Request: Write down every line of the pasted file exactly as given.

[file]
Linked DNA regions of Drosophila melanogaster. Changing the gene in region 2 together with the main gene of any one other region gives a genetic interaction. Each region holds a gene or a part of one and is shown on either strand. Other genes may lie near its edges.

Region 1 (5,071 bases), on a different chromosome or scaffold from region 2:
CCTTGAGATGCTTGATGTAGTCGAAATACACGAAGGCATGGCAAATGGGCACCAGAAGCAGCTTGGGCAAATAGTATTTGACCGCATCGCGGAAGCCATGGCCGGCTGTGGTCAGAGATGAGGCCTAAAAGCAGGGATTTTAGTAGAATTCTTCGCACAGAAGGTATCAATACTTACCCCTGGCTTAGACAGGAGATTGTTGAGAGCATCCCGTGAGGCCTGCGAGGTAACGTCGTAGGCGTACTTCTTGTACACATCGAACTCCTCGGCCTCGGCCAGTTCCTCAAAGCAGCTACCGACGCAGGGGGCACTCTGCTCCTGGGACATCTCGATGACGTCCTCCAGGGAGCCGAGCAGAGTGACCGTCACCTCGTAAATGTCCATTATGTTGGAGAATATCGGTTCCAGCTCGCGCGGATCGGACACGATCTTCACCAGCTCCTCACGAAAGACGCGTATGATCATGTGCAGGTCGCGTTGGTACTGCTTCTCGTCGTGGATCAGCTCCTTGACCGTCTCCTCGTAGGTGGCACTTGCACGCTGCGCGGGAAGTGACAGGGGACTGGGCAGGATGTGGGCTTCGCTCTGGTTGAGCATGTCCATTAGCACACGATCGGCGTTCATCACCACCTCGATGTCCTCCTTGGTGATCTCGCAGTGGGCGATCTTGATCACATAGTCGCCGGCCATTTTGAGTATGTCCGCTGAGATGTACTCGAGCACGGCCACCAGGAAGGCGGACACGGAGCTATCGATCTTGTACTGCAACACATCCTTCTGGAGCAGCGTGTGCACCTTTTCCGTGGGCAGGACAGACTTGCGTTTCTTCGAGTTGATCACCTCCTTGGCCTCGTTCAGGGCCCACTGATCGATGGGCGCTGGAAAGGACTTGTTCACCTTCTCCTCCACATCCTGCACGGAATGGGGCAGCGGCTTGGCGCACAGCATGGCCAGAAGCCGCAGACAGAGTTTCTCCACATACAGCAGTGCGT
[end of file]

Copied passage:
Linked DNA regions of Drosophila melanogaster. Changing the gene in region 2 together with the main gene of any one other region gives a genetic interaction. Each region holds a gene or a part of one and is shown on either strand. Other genes may lie near its edges.

Region 1 (5,071 bases), on a different chromosome or scaffold from region 2:
CCTTGAGATGCTTGATGTAGTCGAAATACACGAAGGCATGGCAAATGGGCACCAGAAGCAGCTTGGGCAAATAGTATTTGACCGCATCGCGGAAGCCATGGCCGGCTGTGGTCAGAGATGAGGCCTAAAAGCAGGGATTTTAGTAGAATTCTTCGCACAGAAGGTATCAATACTTACCCCTGGCTTAGACAGGAGATTGTTGAGAGCATCCCGTGAGGCCTGCGAGGTAACGTCGTAGGCGTACTTCTTGTACACATCGAACTCCTCGGCCTCGGCCAGTTCCTCAAAGCAGCTACCGACGCAGGGGGCACTCTGCTCCTGGGACATCTCGATGACGTCCTCCAGGGAGCCGAGCAGAGTGACCGTCACCTCGTAAATGTCCATTATGTTGGAGAATATCGGTTCCAGCTCGCGCGGATCGGACACGATCTTCACCAGCTCCTCACGAAAGACGCGTATGATCATGTGCAGGTCGCGTTGGTACTGCTTCTCGTCGTGGATCAGCTCCTTGACCGTCTCCTCGTAGGTGGCACTTGCACGCTGCGCGGGAAGTGACAGGGGACTGGGCAGGATGTGGGCTTCGCTCTGGTTGAGCATGTCCATTAGCACACGATCGGCGTTCATCACCACCTCGATGTCCTCCTTGGTGATCTCGCAGTGGGCGATCTTGATCACATAGTCGCCGGCCATTTTGAGTATGTCCGCTGAGATGTACTCGAGCACGGCCACCAGGAAGGCGGACACGGAGCTATCGATCTTGTACTGCAACACATCCTTCTGGAGCAGCGTGTGCACCTTTTCCGTGGGCAGGACAGACTTGCGTTTCTTCGAGTTGATCACCTCCTTGGCCTCGTTCAGGGCCCACTGATCGATGGGCGCTGGAAAGGACTTGTTCACCTTCTCCTCCACATCCTGCACGGAATGGGGCAGCGGCTTGGCGCACAGCATGGCCAGAAGCCGCAGACAGAGTTTCTCCACATACAGCAGTGCGT